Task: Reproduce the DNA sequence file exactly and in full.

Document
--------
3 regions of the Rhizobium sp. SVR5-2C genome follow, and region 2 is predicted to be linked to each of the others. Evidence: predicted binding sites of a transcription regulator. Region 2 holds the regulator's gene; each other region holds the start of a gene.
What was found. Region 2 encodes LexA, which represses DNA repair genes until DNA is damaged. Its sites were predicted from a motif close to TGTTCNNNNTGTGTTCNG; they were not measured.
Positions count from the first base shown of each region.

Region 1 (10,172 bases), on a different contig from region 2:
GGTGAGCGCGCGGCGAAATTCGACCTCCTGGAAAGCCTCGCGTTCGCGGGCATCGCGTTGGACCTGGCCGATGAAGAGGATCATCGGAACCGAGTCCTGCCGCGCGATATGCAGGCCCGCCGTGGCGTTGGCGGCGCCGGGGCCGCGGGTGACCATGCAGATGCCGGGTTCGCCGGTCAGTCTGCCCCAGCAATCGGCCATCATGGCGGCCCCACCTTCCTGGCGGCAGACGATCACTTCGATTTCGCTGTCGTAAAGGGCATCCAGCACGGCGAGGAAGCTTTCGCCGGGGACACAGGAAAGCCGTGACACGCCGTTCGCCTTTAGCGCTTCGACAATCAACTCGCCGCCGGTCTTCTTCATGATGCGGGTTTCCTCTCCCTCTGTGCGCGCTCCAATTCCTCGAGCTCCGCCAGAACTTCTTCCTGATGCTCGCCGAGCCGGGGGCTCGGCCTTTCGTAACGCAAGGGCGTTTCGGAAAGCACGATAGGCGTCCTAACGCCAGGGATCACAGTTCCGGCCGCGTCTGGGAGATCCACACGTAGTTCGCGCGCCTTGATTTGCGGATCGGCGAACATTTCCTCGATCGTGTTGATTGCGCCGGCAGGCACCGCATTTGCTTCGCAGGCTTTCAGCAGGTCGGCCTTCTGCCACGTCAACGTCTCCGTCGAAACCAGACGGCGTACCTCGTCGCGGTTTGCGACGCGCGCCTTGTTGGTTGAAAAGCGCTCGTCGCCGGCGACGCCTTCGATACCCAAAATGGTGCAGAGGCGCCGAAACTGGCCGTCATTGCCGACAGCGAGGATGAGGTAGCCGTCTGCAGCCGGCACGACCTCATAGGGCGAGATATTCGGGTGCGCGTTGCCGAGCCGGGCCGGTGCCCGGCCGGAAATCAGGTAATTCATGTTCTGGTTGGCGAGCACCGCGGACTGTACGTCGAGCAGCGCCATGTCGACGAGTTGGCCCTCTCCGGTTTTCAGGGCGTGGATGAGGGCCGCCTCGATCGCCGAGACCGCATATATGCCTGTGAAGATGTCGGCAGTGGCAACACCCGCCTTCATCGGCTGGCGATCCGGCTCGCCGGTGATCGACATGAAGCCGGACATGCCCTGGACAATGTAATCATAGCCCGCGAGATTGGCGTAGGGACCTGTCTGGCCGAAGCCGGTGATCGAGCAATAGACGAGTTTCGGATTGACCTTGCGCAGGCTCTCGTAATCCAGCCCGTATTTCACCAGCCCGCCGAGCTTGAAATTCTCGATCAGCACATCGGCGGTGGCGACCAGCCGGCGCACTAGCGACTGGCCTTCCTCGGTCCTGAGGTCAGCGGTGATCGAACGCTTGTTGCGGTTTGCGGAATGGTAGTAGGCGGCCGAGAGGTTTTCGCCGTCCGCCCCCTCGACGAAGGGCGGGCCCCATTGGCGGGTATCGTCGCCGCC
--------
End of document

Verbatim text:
3 regions of the Rhizobium sp. SVR5-2C genome follow, and region 2 is predicted to be linked to each of the others. Evidence: predicted binding sites of a transcription regulator. Region 2 holds the regulator's gene; each other region holds the start of a gene.
What was found. Region 2 encodes LexA, which represses DNA repair genes until DNA is damaged. Its sites were predicted from a motif close to TGTTCNNNNTGTGTTCNG; they were not measured.
Positions count from the first base shown of each region.

Region 1 (10,172 bases), on a different contig from region 2:
GGTGAGCGCGCGGCGAAATTCGACCTCCTGGAAAGCCTCGCGTTCGCGGGCATCGCGTTGGACCTGGCCGATGAAGAGGATCATCGGAACCGAGTCCTGCCGCGCGATATGCAGGCCCGCCGTGGCGTTGGCGGCGCCGGGGCCGCGGGTGACCATGCAGATGCCGGGTTCGCCGGTCAGTCTGCCCCAGCAATCGGCCATCATGGCGGCCCCACCTTCCTGGCGGCAGACGATCACTTCGATTTCGCTGTCGTAAAGGGCATCCAGCACGGCGAGGAAGCTTTCGCCGGGGACACAGGAAAGCCGTGACACGCCGTTCGCCTTTAGCGCTTCGACAATCAACTCGCCGCCGGTCTTCTTCATGATGCGGGTTTCCTCTCCCTCTGTGCGCGCTCCAATTCCTCGAGCTCCGCCAGAACTTCTTCCTGATGCTCGCCGAGCCGGGGGCTCGGCCTTTCGTAACGCAAGGGCGTTTCGGAAAGCACGATAGGCGTCCTAACGCCAGGGATCACAGTTCCGGCCGCGTCTGGGAGATCCACACGTAGTTCGCGCGCCTTGATTTGCGGATCGGCGAACATTTCCTCGATCGTGTTGATTGCGCCGGCAGGCACCGCATTTGCTTCGCAGGCTTTCAGCAGGTCGGCCTTCTGCCACGTCAACGTCTCCGTCGAAACCAGACGGCGTACCTCGTCGCGGTTTGCGACGCGCGCCTTGTTGGTTGAAAAGCGCTCGTCGCCGGCGACGCCTTCGATACCCAAAATGGTGCAGAGGCGCCGAAACTGGCCGTCATTGCCGACAGCGAGGATGAGGTAGCCGTCTGCAGCCGGCACGACCTCATAGGGCGAGATATTCGGGTGCGCGTTGCCGAGCCGGGCCGGTGCCCGGCCGGAAATCAGGTAATTCATGTTCTGGTTGGCGAGCACCGCGGACTGTACGTCGAGCAGCGCCATGTCGACGAGTTGGCCCTCTCCGGTTTTCAGGGCGTGGATGAGGGCCGCCTCGATCGCCGAGACCGCATATATGCCTGTGAAGATGTCGGCAGTGGCAACACCCGCCTTCATCGGCTGGCGATCCGGCTCGCCGGTGATCGACATGAAGCCGGACATGCCCTGGACAATGTAATCATAGCCCGCGAGATTGGCGTAGGGACCTGTCTGGCCGAAGCCGGTGATCGAGCAATAGACGAGTTTCGGATTGACCTTGCGCAGGCTCTCGTAATCCAGCCCGTATTTCACCAGCCCGCCGAGCTTGAAATTCTCGATCAGCACATCGGCGGTGGCGACCAGCCGGCGCACTAGCGACTGGCCTTCCTCGGTCCTGAGGTCAGCGGTGATCGAACGCTTGTTGCGGTTTGCGGAATGGTAGTAGGCGGCCGAGAGGTTTTCGCCGTCCGCCCCCTCGACGAAGGGCGGGCCCCATTGGCGGGTATCGTCGCCGCC